Sunday, March 16, 2008

Indonesian Fruits 101

Manggis (mangosteen)
I'm sure a lot of you are already familiar with this recently-famous fruit that's supposed to be so high in antioxidants and are sold in the LA area for $10.99/pound or so ...
I ate tons of these while in Indonesia. What's left in this basket are only half of the original batch. And oh yes manggis have become expensive lately in Indonesia ... they're like about $3.5/kg now (about $1.80/pound). So feel free to eat 10 times more mangosteens than you would in LA. Not to mention they taste a looot better in this part of the world.

I really don't know what this is called in English. Probably the same? "Rambut" means "hair" in Indonesian, I'm sure you can see why this fruit is called that. When it's just right, the inside is oh so juicy and sweet (the juice may very well drip on your fingers as you're eating). Be careful biting it, as the outer part of the seed sometimes get stuck to the meat, and it isn't that pleasant to eat.

Again, don't know the english name, but the Latin is Annona squamosa. This fruit has lots and lots of seeds. Each white segment has its own seed. You can tell about how many will be in it from the bums on the skin outside. My cousin is too lazy to eat this because you have to continuously spit out the seeds. Fleshy and fibrous consistency. When it's ripe, the whole fruit is very tender. You can open the fruit by just gently pulling it apart.

Duku (langsat, lonsones, longkong)
This fruit has a tougher outer layer, although the flesh is actually tender and sweet (although can be sour when not ripe), easy to bite. Luckily unlike srikaya it won't splatter if you drop it on the ground. Again, each segment has a seed.

Tuesday, March 11, 2008

In Search of Good Jajangmyeon

After a series of late-night K-drama marathons last year - which, for my own academic career, probably shouldn't happen too often - I started having intermittent cravings for jajangmyun, a.k.a. black bean noodles. Not to be confused with the chinese black bean noodles or cha jiang mien. The korean one originated from the chinese black bean noodles, but is now quite different.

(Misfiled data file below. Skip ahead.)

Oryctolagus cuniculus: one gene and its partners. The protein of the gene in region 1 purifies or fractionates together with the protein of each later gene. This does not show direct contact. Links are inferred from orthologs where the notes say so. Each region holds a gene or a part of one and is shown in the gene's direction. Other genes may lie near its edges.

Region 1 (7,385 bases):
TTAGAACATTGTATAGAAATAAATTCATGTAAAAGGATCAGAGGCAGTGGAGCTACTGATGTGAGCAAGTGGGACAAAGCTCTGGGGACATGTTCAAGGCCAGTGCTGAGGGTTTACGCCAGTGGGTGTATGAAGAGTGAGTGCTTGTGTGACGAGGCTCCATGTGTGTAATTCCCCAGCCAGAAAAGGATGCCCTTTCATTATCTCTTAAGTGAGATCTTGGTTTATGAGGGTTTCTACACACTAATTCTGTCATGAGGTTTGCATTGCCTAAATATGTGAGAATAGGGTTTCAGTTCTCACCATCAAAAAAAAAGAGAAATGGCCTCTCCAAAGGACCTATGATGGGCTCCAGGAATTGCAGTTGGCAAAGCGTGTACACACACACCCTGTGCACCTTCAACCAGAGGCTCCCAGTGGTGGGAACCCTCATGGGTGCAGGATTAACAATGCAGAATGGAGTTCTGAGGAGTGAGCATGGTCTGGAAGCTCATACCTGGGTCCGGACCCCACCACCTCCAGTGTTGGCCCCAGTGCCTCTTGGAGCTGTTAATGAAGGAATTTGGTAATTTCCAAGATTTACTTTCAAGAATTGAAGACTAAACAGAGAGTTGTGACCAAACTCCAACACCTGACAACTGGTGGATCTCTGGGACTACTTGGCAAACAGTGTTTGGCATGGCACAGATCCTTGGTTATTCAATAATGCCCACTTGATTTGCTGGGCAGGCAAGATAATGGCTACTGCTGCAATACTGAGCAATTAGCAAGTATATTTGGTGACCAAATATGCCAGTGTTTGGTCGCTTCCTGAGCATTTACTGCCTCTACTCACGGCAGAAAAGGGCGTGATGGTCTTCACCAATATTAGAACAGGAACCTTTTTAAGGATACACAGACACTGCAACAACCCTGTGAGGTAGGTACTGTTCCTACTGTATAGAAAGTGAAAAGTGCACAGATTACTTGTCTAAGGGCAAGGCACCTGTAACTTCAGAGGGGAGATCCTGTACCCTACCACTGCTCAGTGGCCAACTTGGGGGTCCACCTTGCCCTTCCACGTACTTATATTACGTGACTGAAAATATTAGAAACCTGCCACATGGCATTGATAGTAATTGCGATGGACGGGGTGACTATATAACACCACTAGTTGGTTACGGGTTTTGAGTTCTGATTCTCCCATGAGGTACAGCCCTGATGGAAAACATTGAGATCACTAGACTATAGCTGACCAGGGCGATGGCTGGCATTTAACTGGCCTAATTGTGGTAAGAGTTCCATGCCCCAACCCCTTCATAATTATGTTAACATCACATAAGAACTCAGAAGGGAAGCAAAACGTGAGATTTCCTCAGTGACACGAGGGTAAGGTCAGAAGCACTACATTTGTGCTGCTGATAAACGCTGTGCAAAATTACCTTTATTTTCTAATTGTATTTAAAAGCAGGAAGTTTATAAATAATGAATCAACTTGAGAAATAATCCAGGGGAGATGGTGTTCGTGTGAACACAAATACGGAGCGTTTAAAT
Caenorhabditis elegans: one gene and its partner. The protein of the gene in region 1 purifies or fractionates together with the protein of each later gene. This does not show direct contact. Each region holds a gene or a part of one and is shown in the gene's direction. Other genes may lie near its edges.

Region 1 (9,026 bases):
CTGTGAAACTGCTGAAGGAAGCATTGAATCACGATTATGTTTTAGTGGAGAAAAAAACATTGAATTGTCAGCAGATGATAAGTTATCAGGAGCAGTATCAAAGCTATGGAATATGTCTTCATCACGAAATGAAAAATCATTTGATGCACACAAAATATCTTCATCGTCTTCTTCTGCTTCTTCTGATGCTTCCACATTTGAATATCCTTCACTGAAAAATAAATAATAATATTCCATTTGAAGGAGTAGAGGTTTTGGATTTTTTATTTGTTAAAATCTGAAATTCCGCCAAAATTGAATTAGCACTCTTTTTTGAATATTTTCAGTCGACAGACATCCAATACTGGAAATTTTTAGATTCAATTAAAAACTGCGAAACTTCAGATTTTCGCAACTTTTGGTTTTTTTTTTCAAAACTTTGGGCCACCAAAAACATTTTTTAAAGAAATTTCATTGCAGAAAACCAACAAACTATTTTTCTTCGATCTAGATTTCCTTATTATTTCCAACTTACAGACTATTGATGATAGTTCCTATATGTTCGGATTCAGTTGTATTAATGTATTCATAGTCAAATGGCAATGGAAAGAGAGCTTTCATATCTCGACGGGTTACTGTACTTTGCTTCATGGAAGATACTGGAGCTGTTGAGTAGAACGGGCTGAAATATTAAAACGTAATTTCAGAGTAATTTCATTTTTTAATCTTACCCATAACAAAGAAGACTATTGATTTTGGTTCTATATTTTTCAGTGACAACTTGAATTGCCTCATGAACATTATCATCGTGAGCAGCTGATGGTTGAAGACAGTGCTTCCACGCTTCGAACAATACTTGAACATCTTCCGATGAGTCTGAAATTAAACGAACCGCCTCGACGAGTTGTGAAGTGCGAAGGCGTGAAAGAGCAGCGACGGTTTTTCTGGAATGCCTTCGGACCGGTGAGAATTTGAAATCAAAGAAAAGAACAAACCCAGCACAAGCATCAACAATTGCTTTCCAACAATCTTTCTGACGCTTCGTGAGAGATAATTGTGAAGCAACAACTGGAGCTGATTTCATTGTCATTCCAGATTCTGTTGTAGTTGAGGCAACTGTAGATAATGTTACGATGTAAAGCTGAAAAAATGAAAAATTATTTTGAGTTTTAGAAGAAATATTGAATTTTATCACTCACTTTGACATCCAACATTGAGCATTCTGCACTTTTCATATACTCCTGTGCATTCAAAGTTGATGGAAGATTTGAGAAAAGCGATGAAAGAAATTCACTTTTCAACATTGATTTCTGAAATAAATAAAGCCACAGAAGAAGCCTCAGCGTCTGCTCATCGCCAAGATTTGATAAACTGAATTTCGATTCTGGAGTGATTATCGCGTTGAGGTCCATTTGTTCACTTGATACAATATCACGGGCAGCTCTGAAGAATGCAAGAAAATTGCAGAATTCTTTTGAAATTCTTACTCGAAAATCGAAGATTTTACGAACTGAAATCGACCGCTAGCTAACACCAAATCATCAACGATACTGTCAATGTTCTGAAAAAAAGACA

I went to place that had really good jajangmyun before but I had forgotten the name and haven't been able to find it again! :( All I know is that the place was K-style chinese food, open 24 hours, in a strip mall where they also have a hopping nightclub of sorts ... Anyone has any idea?

So in an attempt to find another good place, I went to try Mandarin House, which had pretty good jajangmyun reviews. They had the regular jajangmyun, with no meat, and they also had a meat sauce jajangmyun. I wanted some meat, so that's what I ordered. My friend who was there does not like to eat meat (except for kalbi, which she would eat a lot of :> ) ordered the regular.

Here's the meat jajangmyun:
It seemed to me that the regular one that my friend got had more sauce and the sauce was thicker and blacker ... in other words, it looked better to me. Still, my jajangmyun was really pretty good, although I did want more sauce on it! Since the sauce is so good!

So while the jajangmyun here is pretty good, it's still not perfect in my opinion. I'm still looking for one with great sauce and lots of it, and with substantial amount of meat, too! If anyone has any recommendation, please do let me know!

Mandarin House
3074 W 8th St
Los Angeles, CA 90005
(213) 386-8976

Mandarin House on Urbanspoon

Saturday, March 8, 2008

Yay! Another Cooking movie!

While I was on the plane coming back from Indonesia I was lucky to find another cooking movie! This time it's a Korean movie based on a comic book called "Le Grand Chef", directed by Jeon Yoon-soo.

The story goes, there's a knife that used to belong to the last royal chef of korea. The royal chef cut off his hand with this knife so that he would not have to cook for the Japanese that had taken over. Now, the Japanese wants to return this knife to the Koreans and they are holding a cooking contest to determine the next owner of this knife.

Our main character is Sung-Chan (Kim Kang-Woo), who used to work at Woonam-Jung which is owned by the descendants (descendant of the apprentice, more like it) of the royal chef. Due to some reason which I won't tell you, he was kicked out ...

I don't want to give too much away, but it was a good and entertaining movie, so you guys go watch it!

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